A Royal Navy aircraft engineer who served in Afghanistan was found dead in the family garage after missing out on a family home, an inquest has revealed.
Robert Minshull was on prescribed anti-depressants and suffered from a low mood for a number of years, a hearing into his death heard.
The father-of-two died at the age of 42.
Rob's wife Kerry said that the failure to secure the purchase of a home in Helston in 2021 sent the dad down a depression spiral.
The home developer pulled out of the deal at the last minute over a dispute about the height of a fence.
The 4ft fence - 2ft shorter than the family expected - was of concern because of the idea of people in a nearby supermarket would be able to see their kids in the garden.
The developer dropped the deal and was said to have re-listed the property for £449,950 - £75,000 more than the family were due to pay.
Kerry says the family were £10,000 out of pocket as a result of fees.
At the time, she said: "It's just broken my family completely - we've been waiting a year for this.
"I'm gutted, I'd never wish this to happen to anybody.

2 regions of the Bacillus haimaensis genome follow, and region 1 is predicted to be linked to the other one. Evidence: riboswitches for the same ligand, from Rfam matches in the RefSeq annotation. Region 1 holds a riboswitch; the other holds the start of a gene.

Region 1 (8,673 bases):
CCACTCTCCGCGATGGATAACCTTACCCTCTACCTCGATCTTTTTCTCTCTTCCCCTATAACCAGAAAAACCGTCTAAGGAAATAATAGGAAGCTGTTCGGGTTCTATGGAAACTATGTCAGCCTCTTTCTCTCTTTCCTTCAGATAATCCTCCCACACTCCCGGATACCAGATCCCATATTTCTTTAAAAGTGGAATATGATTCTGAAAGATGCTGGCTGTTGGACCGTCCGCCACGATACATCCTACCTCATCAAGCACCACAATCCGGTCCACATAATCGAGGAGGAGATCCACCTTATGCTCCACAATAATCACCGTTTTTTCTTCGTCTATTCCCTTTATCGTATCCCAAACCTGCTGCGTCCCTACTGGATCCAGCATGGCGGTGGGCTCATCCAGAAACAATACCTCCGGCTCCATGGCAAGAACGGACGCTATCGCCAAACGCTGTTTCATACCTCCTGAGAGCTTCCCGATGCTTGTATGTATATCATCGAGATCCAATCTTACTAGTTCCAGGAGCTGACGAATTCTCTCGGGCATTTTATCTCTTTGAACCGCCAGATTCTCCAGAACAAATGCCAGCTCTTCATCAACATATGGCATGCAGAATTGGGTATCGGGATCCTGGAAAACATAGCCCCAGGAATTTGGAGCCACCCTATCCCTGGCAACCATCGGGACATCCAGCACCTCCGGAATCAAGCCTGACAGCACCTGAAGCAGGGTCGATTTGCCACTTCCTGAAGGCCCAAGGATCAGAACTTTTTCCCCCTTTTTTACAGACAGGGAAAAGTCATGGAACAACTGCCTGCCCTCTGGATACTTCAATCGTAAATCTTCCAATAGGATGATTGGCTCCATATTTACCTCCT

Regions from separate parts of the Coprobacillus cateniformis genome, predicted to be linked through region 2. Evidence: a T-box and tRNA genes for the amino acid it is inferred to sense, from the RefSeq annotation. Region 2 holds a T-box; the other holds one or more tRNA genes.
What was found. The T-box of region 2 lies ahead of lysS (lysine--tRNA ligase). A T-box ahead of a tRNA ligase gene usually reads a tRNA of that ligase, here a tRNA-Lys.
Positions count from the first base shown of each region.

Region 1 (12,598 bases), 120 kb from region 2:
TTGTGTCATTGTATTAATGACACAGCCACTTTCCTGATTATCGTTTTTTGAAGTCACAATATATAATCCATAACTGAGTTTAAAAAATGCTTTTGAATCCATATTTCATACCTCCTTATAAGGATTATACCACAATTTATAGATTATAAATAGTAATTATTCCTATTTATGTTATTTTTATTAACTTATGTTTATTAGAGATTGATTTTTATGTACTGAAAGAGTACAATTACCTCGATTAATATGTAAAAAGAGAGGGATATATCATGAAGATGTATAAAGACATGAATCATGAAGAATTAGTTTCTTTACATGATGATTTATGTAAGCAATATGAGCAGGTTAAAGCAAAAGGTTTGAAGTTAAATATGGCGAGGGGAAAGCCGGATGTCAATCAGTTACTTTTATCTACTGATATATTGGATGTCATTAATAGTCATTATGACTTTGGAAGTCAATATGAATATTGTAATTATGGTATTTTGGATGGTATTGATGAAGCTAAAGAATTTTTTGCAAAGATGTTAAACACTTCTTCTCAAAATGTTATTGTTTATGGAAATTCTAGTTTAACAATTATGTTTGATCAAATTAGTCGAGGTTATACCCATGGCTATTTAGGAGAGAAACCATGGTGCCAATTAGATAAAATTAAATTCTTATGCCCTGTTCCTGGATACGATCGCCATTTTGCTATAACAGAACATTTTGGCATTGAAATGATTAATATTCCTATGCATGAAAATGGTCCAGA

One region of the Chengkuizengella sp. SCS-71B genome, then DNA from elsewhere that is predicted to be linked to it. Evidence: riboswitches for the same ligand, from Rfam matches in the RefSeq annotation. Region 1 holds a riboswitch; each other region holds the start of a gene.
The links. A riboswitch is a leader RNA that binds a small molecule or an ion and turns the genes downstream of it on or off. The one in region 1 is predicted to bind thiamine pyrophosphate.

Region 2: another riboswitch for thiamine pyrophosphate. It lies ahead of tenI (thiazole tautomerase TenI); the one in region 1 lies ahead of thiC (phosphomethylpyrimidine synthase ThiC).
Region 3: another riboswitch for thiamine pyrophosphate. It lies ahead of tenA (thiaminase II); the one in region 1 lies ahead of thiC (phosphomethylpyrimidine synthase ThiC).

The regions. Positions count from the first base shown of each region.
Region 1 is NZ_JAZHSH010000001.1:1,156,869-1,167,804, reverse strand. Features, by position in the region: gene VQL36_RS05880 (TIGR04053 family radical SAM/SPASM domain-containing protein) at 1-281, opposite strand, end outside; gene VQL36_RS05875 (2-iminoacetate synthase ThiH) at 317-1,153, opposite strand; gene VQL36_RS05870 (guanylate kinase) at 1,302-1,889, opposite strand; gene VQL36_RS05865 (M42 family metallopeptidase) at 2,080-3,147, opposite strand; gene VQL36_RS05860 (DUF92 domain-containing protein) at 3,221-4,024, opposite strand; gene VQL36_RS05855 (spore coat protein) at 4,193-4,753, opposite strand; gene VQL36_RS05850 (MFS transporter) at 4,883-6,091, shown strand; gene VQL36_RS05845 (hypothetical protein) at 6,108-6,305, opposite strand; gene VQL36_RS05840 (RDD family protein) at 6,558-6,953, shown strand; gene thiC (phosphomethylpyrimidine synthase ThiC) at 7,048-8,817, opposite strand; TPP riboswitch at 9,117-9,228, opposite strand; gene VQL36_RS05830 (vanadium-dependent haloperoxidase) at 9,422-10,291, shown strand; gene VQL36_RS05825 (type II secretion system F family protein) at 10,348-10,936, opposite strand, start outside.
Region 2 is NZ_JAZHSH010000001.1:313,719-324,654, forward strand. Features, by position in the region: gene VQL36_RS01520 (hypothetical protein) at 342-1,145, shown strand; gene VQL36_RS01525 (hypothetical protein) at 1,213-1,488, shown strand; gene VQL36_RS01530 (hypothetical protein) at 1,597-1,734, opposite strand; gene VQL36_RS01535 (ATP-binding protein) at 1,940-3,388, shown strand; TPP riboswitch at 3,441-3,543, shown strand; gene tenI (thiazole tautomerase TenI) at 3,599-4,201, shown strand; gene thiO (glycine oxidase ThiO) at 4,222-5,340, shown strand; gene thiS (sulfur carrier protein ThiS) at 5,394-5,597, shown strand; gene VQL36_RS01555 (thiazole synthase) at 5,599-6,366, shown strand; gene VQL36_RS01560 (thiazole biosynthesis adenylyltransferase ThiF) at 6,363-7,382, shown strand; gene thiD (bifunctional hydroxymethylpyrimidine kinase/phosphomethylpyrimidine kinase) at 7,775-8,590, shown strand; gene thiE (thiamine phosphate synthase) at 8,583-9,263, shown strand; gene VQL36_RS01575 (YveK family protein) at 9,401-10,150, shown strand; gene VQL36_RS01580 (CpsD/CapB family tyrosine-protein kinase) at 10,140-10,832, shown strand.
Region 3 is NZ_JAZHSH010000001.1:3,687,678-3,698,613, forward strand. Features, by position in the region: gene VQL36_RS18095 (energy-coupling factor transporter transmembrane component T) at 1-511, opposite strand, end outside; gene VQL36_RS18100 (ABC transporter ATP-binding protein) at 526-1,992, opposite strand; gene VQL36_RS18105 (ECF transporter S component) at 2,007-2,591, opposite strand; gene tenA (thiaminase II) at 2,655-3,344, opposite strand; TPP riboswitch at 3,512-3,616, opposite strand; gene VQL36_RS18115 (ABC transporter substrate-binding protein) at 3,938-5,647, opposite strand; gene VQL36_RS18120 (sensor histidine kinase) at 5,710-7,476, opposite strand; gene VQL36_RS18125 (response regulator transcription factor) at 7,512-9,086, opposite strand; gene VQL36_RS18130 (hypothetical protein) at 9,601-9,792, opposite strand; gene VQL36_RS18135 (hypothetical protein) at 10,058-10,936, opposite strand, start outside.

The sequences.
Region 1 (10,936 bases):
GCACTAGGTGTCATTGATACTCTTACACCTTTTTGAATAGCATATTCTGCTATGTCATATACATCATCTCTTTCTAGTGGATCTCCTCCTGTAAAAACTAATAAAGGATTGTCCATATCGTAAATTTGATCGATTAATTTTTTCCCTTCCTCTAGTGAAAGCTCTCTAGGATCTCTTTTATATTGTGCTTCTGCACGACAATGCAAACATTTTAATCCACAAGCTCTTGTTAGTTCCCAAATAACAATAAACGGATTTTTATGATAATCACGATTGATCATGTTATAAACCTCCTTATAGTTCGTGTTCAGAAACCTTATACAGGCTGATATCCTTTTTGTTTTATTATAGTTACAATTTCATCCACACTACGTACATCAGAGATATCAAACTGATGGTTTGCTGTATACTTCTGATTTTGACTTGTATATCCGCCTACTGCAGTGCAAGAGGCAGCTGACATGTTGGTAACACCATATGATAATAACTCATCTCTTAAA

"There isn't any more houses down here - people are snapping them up.
"We're looking at least £75,000 more to get a house like we wanted but we can't afford that.
"I sent an email to say something like, 'I'm sorry to trouble you we've been to look at the property were really not happy about the fence'.
"Then the site manager responded saying what are you unhappy about - is it the height?"
Kerry said that the whole incident 'had a huge effect on Rob'.
"He started drinking more and he could not get past the way we lost the house," she explained.
"I kept telling him not to be so negative and not to worry about things like money. I even told him I was carrying everyone."
Assistant coroner for Cornwall and the Isles of Scilly, Emma Hillson, said: "Rob's death came as a shock to his colleagues who didn't notice any change in his behaviour in the months leading to his death. The failed house purchase in 2021 and the rising cost of living added to his stresses.
"Appropriate support was provided to Rob. He knew how to access help and did so on previous occasions.
"On balance of probability Rob took his own life and intended to do so."
Kerry said her late husband was a 'brilliant father and husband and had a kind heart'.
If you’ve been affected by any of these issues and want to speak to someone in confidence, please don’t suffer alone. Call Samaritans for free on their anonymous 24-hour phone line on 116 123Featured Image Credit: Robert Minshull/Facebook/SWNS